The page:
I have read in grammar books that a comma is usually used when making a complex sentence. For instance:

  1. If you keep talking to your mother like that, I will have to teach you manners.

  2. Although she is smart, I won't give her the job.

On the other hand, I have also read that a comma is not needed when the independent clause comes first except when the dependent clause is a "non-defining clause". So,

  1. She likes soap operas, which I find boring.

  2. They finished the job on time, which they rarely do.

  3. That house,which is for sale, belongs to a German family.

  4. I won't let you go to any parties anymore if you keep telling me lies.

  5. She is really shy whereas her sister is really talkative.

I made up the above sentences, so they may sound not really natural or even wrong in terms of meaning, but the grammar aspect is my goal here.

Last but not least, I wrote the following sentence:

  1. I'm willing to help her although she has always been very rude to me.

But somebody corrected it like this:

  1. I'm willing to help her, although she has always been very rude to me.

I thought that a comma was not needed when the independent clause appears first. (Except the non-defining clause case)

1 Answer 1


Well according to my knowledge

we can use commas to join two sentences, which can be related to each other or talking about only thing. or if second sentence giving more information about first one. like

I like oranges, if they are fresh. I love to go with you, but have some work to finish

check below rules for commas:

  1. Use a comma before any coordinating conjunction (and, but, for, or, nor, so, yet) that links two independent clauses. Example: "I went running, and I saw a duck."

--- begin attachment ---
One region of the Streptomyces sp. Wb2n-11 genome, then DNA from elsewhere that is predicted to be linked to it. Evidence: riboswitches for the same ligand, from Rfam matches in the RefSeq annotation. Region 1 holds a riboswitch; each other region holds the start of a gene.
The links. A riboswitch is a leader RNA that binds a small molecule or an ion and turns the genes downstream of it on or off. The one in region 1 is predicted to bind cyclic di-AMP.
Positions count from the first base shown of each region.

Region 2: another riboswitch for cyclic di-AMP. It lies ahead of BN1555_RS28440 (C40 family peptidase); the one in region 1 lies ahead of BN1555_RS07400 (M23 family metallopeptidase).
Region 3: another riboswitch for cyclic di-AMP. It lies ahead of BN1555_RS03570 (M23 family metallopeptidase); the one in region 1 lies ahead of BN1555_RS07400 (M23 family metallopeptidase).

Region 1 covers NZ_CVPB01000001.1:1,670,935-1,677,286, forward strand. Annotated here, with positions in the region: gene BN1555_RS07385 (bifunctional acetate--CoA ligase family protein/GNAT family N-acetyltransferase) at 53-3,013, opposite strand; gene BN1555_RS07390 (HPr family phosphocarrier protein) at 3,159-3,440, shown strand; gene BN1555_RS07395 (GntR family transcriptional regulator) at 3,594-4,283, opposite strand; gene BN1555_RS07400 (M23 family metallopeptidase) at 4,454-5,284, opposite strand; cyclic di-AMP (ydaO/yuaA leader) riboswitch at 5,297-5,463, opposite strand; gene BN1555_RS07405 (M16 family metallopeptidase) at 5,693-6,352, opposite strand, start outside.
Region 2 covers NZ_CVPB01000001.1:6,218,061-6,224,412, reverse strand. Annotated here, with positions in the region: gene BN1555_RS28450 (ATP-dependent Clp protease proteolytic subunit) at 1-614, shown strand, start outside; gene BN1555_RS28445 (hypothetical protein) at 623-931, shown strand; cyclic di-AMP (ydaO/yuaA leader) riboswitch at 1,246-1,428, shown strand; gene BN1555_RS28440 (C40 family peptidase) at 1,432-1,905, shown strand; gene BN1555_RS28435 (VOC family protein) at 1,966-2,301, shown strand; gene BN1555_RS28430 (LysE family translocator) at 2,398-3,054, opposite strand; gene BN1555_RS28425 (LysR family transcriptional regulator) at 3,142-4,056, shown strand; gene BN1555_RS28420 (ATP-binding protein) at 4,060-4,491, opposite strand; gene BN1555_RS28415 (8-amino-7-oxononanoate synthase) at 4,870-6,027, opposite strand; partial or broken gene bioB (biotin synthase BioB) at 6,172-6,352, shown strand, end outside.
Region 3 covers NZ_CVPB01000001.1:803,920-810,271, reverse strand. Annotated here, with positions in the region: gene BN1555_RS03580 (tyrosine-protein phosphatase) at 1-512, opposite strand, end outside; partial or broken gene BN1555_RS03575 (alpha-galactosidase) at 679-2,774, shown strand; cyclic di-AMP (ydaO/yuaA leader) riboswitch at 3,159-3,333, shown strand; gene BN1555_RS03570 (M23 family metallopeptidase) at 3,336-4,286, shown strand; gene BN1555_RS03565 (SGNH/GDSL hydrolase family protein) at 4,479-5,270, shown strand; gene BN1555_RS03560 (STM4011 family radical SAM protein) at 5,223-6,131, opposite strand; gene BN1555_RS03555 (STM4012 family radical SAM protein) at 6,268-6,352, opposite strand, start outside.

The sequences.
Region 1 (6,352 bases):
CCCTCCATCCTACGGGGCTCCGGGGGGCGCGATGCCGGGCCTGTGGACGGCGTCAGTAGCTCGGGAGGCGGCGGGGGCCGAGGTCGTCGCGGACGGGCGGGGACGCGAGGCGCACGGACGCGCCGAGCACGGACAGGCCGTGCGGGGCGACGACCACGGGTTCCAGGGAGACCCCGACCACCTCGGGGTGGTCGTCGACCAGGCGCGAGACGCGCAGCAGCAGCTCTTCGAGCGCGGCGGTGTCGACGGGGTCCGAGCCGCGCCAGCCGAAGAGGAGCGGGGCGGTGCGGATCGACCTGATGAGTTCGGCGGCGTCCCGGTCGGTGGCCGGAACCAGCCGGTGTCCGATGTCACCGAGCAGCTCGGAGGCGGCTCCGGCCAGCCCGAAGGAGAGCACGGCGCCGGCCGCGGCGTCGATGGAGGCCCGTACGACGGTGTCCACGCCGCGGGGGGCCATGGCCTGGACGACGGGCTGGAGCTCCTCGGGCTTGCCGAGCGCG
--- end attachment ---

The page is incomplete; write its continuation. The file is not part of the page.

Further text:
2. Use a comma after a dependent clause that starts a sentence. Example: "When I went running, I saw a duck."

  3. Use commas to offset appositives from the rest of the sentence. For example, "While running, I saw a mallard, a kind of duck." "A kind of duck" is the appositive, which gives more information about "a mallard."

  4. Use a comma after introductory adverbs. "Finally, I went running."


follow this , Added example according to your question

  • Yep, your second example " I (d)love to go with you,but I have some work to do" as a compound sentence is ok to me,but I'm still in doubt about first one "I like oranges,if they are fresh". I'm not saying it's incorrect;I just think there might be a grammatical explanation for it .In fact,that explanation is what I'm looking for.
    – juan
    Sep 20, 2017 at 5:07
  • please check, I have updated the answer and added link to follow for further digging.
    – teju c
    Sep 20, 2017 at 7:22
  • The link you gave was really useful,and it's actually raising a lot of questions about punctuation rules I didn't know.
    – juan
    Sep 21, 2017 at 16:11
  • Sorry,I was halfway through typing when I submmited the comment by mistake.
    – juan
    Sep 21, 2017 at 16:13
  • Sorry ,but again ,something is wrong with my phone..my question is- In the complex sentence " I'll help her, although she has always been very rude to me", can the dependent clause after the comma be "considered as"an appositive,or is it indeed an appositive?I mean,apart from a dependent clause, is appositive the technical name given to that clause?
    – juan
    Sep 21, 2017 at 16:22

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